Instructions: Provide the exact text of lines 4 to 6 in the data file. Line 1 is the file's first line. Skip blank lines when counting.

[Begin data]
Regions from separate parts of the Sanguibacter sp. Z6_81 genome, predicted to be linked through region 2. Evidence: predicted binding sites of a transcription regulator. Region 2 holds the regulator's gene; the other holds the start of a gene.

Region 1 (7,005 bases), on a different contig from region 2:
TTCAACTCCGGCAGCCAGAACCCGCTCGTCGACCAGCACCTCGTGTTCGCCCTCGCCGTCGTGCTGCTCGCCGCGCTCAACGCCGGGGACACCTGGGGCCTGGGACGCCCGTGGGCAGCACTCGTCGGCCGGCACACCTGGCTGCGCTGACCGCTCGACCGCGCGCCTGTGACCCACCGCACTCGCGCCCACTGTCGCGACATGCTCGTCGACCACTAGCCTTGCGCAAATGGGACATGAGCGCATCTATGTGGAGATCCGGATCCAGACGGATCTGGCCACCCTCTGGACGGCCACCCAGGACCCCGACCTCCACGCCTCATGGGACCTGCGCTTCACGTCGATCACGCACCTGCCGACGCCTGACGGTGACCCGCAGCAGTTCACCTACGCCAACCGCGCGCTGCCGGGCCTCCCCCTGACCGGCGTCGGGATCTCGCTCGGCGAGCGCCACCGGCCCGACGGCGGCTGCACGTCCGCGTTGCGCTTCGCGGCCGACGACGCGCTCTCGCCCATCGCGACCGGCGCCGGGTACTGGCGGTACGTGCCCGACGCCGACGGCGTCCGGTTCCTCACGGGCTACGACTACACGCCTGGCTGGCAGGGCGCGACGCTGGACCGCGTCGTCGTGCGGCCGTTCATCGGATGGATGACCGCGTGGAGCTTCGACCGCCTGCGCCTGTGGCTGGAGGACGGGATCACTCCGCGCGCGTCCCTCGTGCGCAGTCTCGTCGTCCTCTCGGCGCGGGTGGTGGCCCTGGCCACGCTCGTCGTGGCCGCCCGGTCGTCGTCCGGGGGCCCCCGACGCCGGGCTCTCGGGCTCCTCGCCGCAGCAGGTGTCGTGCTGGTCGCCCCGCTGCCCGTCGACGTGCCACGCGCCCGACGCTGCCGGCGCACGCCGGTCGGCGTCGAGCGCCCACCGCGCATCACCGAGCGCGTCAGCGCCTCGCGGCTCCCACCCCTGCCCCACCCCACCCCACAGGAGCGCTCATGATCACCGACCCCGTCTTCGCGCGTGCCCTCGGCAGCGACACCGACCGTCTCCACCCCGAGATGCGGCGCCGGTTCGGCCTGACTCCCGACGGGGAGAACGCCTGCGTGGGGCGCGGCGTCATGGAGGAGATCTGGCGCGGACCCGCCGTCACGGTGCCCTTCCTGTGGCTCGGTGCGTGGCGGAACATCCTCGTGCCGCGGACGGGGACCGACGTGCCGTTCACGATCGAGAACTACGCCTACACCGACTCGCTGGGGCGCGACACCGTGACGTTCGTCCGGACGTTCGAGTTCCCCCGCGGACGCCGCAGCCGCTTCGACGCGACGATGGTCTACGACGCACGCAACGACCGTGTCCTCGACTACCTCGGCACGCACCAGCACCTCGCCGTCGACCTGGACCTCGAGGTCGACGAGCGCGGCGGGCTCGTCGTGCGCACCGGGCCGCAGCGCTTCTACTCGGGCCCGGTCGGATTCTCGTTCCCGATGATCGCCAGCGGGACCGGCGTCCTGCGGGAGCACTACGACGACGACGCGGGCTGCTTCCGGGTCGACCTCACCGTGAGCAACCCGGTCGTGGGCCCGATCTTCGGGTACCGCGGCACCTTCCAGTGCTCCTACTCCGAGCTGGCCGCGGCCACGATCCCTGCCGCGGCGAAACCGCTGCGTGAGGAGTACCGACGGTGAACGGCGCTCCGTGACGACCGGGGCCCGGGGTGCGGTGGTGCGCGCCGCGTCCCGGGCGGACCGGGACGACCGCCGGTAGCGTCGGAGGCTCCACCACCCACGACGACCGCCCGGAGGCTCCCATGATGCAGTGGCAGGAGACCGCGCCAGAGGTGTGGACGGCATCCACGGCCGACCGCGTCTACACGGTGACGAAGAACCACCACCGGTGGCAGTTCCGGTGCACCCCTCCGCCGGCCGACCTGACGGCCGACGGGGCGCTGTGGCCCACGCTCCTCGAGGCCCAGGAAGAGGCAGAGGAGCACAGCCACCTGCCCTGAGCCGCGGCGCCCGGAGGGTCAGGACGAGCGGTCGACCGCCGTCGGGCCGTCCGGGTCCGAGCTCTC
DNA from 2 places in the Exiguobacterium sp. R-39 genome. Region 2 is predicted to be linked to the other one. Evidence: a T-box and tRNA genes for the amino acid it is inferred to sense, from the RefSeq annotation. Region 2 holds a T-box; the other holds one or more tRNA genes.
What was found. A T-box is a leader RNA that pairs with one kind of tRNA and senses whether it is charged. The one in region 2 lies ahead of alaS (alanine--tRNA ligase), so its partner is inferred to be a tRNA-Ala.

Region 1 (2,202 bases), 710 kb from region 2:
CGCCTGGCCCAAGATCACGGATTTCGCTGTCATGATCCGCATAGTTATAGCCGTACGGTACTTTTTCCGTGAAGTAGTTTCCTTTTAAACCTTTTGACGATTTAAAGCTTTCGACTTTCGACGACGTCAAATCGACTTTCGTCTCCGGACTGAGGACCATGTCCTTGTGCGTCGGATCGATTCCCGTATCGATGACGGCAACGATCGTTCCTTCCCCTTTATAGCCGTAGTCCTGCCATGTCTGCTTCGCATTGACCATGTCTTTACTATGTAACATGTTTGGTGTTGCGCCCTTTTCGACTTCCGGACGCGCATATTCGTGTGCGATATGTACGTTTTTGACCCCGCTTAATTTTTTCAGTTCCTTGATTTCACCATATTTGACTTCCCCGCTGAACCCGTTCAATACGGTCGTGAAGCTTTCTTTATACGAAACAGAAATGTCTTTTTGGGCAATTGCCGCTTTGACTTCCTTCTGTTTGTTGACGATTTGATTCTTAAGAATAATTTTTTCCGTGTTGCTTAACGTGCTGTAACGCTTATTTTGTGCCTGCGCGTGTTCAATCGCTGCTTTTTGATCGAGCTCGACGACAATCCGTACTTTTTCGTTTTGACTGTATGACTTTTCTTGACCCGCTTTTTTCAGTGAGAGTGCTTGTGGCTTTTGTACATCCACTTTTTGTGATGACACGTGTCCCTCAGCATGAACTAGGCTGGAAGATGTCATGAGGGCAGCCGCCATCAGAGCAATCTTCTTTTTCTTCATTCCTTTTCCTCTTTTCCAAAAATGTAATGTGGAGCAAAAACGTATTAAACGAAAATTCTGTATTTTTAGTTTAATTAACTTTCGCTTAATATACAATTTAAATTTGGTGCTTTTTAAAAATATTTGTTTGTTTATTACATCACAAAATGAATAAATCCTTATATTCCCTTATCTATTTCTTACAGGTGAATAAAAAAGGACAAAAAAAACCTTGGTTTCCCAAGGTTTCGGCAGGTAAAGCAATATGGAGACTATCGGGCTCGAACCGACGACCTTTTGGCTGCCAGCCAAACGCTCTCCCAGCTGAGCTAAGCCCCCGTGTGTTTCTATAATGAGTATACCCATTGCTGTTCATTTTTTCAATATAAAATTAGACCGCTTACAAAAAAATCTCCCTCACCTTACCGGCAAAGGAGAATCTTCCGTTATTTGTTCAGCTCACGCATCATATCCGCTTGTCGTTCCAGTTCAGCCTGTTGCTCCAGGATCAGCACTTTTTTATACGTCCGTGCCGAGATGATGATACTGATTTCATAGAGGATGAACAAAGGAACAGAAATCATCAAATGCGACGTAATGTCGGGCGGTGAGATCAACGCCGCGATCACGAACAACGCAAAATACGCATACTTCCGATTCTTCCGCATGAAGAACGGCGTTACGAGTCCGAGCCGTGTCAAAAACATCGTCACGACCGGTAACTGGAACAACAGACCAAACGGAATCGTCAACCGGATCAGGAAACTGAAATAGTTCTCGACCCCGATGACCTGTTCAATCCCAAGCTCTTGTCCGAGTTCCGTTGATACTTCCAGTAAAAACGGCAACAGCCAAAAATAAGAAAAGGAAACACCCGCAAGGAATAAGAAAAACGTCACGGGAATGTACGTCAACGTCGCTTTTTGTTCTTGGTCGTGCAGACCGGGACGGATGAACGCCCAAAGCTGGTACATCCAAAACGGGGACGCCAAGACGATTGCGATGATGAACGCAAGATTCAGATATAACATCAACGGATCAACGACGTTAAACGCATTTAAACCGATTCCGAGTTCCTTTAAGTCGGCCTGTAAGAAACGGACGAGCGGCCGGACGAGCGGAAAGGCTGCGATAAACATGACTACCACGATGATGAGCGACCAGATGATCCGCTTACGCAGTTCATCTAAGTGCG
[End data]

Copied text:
DNA from 2 places in the Exiguobacterium sp. R-39 genome. Region 2 is predicted to be linked to the other one. Evidence: a T-box and tRNA genes for the amino acid it is inferred to sense, from the RefSeq annotation. Region 2 holds a T-box; the other holds one or more tRNA genes.
What was found. A T-box is a leader RNA that pairs with one kind of tRNA and senses whether it is charged. The one in region 2 lies ahead of alaS (alanine--tRNA ligase), so its partner is inferred to be a tRNA-Ala.

Region 1 (2,202 bases), 710 kb from region 2: